… you know, and about two million of our closest friends …
Here was my day on the 20th:
Up early-early, trek out to the Shady Grove metro to get the train into DC.
Met a gang of very enthusiastic young black people from New Jersey on the metro. They were down in DC to sell their beautifully silk-screened Obama hoodies and tote bags. (“Come on, sis, you got to support us enterprising black folk!” — And, to whoever bought the white hoodie with the brown and gold Obama print: wear it well, that thing had my name all over it!)
Changed trains at Metro Center, red line to orange. Met an older man from Georgia on the train with his son. They were on their way home, having gone out to the mall already and been turned away. They insisted none of us would get in, but I was determined. I told them to come with me because there was no way I wasn’t getting in. But they resisted my lure and headed on their way.
Off at Federal Center Southwest where I had my back-of-the-line encounter with the angry man. Upstairs where I found myself in a sea of people who all turn out to be ticket holders … which was when I started to worry that I really might not get in.
Walked from Federal Center back to the mall entrance at L’Enfant Plaza. On the way, I passed dozens of tour buses. One bus was completely decked out in Obama and DC images. It had “USA Three-Fifths” on the side, which made me wonder if there was an organization somehow connected to the compromise. But I’ve searched online and not found anything. If any of you know about it, please clue me in.
The closer I got to the mall, the more people I saw who’d been turned away. They insisted that none of us would get in because was no one being allowed to enter so close to the Capitol because all of the sections were full. But I didn’t turn back. I decided to believe it would not be true that I would go all that way and not get exactly what I wanted. Cocky, yes, but I just felt sure.
Reached the entrance, where I saw a big LED sign announcing that the section was full and police officers in front of metal barriers closing off the entrance to the mall. They were sending people down to the 21st Street entrance … down nearly all the way to the Lincoln Memorial, which is something like two miles away, but also telling them there was no guarantee they’d get in at that point, either. (Ok, here I had a moment of panic.)
I am not above manipulating a situation when it’s really important. Years ago my left knee was damaged in an accident. This damage means that I sometimes walk with a cane. When I travel, I carry the cane, just in case. When it’s icy out, I carry the cane, just in case. Well, on Tuesday I was away from home and there was ice on the ground, so I was carrying my cane. I was carrying it, not walking with it, but that was easily changed.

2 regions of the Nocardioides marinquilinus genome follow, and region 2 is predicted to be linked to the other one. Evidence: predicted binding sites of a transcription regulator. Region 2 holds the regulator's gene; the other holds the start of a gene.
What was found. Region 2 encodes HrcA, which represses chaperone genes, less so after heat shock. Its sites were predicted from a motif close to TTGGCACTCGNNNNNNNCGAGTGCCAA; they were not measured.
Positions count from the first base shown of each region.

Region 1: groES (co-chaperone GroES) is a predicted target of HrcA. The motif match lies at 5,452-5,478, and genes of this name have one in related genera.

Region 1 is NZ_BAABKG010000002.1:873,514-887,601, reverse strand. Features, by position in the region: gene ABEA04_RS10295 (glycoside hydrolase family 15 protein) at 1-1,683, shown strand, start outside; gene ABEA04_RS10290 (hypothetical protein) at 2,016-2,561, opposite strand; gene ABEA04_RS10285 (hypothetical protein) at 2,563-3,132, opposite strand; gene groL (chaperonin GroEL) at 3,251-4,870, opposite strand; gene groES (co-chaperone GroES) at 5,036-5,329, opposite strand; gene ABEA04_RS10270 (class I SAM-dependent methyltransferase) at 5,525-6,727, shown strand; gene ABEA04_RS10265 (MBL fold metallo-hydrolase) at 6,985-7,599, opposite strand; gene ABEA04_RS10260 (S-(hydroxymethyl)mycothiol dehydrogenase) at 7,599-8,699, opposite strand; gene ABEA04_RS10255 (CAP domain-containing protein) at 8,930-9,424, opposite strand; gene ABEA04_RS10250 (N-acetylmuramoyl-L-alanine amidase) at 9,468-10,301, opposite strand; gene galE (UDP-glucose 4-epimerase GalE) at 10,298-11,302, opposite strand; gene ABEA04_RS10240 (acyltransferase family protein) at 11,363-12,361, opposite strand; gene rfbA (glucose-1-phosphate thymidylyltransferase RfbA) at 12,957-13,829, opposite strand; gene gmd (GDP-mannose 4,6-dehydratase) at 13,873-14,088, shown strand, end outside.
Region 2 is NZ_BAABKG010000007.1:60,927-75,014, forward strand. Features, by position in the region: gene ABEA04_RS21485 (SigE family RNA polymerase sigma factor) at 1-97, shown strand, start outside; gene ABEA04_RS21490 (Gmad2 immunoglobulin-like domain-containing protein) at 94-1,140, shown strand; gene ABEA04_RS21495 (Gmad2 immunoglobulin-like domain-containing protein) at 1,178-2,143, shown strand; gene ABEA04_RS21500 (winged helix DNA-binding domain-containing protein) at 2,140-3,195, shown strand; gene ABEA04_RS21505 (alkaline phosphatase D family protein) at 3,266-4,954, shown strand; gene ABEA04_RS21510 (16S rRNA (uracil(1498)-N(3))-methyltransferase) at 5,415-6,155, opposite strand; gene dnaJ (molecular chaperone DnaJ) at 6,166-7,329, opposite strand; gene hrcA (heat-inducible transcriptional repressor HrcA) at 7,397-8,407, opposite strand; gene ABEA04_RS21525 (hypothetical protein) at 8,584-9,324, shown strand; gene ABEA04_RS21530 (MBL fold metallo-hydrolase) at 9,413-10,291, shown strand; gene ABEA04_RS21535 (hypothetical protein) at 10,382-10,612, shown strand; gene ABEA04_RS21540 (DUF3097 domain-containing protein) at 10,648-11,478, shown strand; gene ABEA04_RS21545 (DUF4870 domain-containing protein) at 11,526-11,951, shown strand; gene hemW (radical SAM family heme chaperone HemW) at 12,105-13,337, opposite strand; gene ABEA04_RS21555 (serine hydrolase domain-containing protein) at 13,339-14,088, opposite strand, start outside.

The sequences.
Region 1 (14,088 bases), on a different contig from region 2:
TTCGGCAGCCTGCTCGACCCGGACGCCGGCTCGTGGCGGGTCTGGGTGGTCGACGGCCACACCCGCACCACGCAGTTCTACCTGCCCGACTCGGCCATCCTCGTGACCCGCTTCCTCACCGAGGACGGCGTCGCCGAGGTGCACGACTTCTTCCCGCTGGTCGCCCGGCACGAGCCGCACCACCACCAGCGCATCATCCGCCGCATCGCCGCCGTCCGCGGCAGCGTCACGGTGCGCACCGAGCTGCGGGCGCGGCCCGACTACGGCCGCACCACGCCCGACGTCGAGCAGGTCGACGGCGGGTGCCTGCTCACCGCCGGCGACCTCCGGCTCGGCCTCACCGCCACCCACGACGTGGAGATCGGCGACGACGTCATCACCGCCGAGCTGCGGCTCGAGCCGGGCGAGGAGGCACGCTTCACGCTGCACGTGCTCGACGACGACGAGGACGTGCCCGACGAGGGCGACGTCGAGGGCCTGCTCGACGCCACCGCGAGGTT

I approached the barricade, leaning on my cane. I spoke to the gatekeeper:
“Oh, officer, I’ve already walked quite a long way, and you can see I have some mobility issues. Are you really going to make me walk all the way down to the next entrance?” Oh, I know. Totally shameful. But in this case, I was totally shameless.
The policeman looked me over. “Are you alone?”
I was, but I could tell he was going to let me through, so I thought I should share the wealth. There was a black woman to my left who also looked to be alone. “Oh, just me and my cousin,” I said.
He looked from me to her and back again, then waved us in.
In! I kept walking with the cane until I was clear of the area where the police officer could see me, then I made my way forward a bit more quickly. I was up near the first of the jumbotrons. The people closest to me were a big gang from California, a family reunion group from Ohio, three carloads of friends from South Carolina, a couple from Holland and a bevy of church ladies from Pennsylvania.
It was C-O-L-D, but not as cold as I’d feared. The forecast had said the wind would make it feel like 7º but it never felt that cold, thank goodness. We watched, we cheered, we cried, we sang, we cheered some more, we laughed, we jumped around to keep warm, and then we left.
I walked down to the Lincoln Memorial — couldn’t go all the way to DC and not stop over and see Father Abraham, especially not while I’m in the middle of reading Team of Rivals — and after that I was just too cold to hang out any longer. I found my way to a train and got myself back to Shady Grove.
Things I loved:
- Seeing the faces of the older black people standing around me — the proud, happy, fierce faces of all those beautiful people.
- Seeing people of all ages, colors, and nationalities.
- Getting to be in a flag-waving crowd and not feeling out of place.
- The church ladies’ affirmative response to Aretha’s utterly fabulous hat.
- The way my head felt so light and my heart so overstuffed when The Man took the oath.
- Meeting so many people from so many places. In addition to the ones standing closest to me, I met people from New York City, Washington State, Canada, England, Germany, France and Mexico.
- Feeling as though I was part of one giant, joyous person, laughing and crying and cheering as one.
- The seventeen bazillion different souvenirs on offer everywhere you looked (my favorite was the black t-shirt with Barack ripping open the front of his suit to reveal the Superman “S”).
- Crying when Aretha sang.
- Singing The Star Spangled Banner with more heart and enthusiasm than at any other time in my life.
- Curling up on my mom’s couch to watch the parade for a couple of hours before rushing to get the bus back home.
- My boss not hesitating even a second when I asked to take Tuesday off.
Oh, I had a day. And, yes, I’d have enjoyed watching it at school with my students. That would have been fabulous, too. But I just had such a need to be there. It was a little weird to go alone, but I’m so glad I didn’t let that keep me from going. This was a present I gave myself … and I’m so grateful for it!